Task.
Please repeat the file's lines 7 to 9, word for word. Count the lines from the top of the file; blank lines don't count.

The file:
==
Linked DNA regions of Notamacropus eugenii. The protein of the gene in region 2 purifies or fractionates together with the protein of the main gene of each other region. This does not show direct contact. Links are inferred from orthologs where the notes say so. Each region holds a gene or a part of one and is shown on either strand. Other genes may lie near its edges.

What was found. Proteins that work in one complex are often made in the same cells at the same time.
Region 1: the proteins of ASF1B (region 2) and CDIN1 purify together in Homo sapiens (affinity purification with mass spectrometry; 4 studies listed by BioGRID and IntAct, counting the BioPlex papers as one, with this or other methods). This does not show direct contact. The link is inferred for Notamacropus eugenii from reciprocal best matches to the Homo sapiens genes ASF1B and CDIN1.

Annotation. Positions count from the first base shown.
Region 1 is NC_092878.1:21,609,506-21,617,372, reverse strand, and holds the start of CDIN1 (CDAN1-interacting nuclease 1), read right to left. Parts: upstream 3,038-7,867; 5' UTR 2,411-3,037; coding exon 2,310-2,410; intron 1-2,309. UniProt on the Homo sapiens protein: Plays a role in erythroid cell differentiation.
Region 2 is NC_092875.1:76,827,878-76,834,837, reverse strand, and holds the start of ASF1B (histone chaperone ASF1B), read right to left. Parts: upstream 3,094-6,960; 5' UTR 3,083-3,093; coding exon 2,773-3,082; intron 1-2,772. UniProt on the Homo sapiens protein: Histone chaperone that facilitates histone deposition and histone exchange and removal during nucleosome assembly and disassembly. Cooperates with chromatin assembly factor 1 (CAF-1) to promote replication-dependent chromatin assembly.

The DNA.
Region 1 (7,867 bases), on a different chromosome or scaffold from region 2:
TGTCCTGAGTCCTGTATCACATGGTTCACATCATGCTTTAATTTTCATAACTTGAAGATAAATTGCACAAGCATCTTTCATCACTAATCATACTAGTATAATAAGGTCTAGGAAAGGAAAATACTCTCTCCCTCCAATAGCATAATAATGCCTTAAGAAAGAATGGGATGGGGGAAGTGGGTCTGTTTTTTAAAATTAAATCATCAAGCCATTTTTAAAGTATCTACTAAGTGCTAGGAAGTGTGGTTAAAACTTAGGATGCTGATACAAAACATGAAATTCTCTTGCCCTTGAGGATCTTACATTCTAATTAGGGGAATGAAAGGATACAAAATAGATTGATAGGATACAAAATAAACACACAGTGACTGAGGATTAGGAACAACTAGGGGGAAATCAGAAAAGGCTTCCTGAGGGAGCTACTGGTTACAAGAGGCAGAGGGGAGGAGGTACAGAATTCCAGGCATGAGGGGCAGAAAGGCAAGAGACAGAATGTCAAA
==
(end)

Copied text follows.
The DNA.
Region 1 (7,867 bases), on a different chromosome or scaffold from region 2:
TGTCCTGAGTCCTGTATCACATGGTTCACATCATGCTTTAATTTTCATAACTTGAAGATAAATTGCACAAGCATCTTTCATCACTAATCATACTAGTATAATAAGGTCTAGGAAAGGAAAATACTCTCTCCCTCCAATAGCATAATAATGCCTTAAGAAAGAATGGGATGGGGGAAGTGGGTCTGTTTTTTAAAATTAAATCATCAAGCCATTTTTAAAGTATCTACTAAGTGCTAGGAAGTGTGGTTAAAACTTAGGATGCTGATACAAAACATGAAATTCTCTTGCCCTTGAGGATCTTACATTCTAATTAGGGGAATGAAAGGATACAAAATAGATTGATAGGATACAAAATAAACACACAGTGACTGAGGATTAGGAACAACTAGGGGGAAATCAGAAAAGGCTTCCTGAGGGAGCTACTGGTTACAAGAGGCAGAGGGGAGGAGGTACAGAATTCCAGGCATGAGGGGCAGAAAGGCAAGAGACAGAATGTCAAA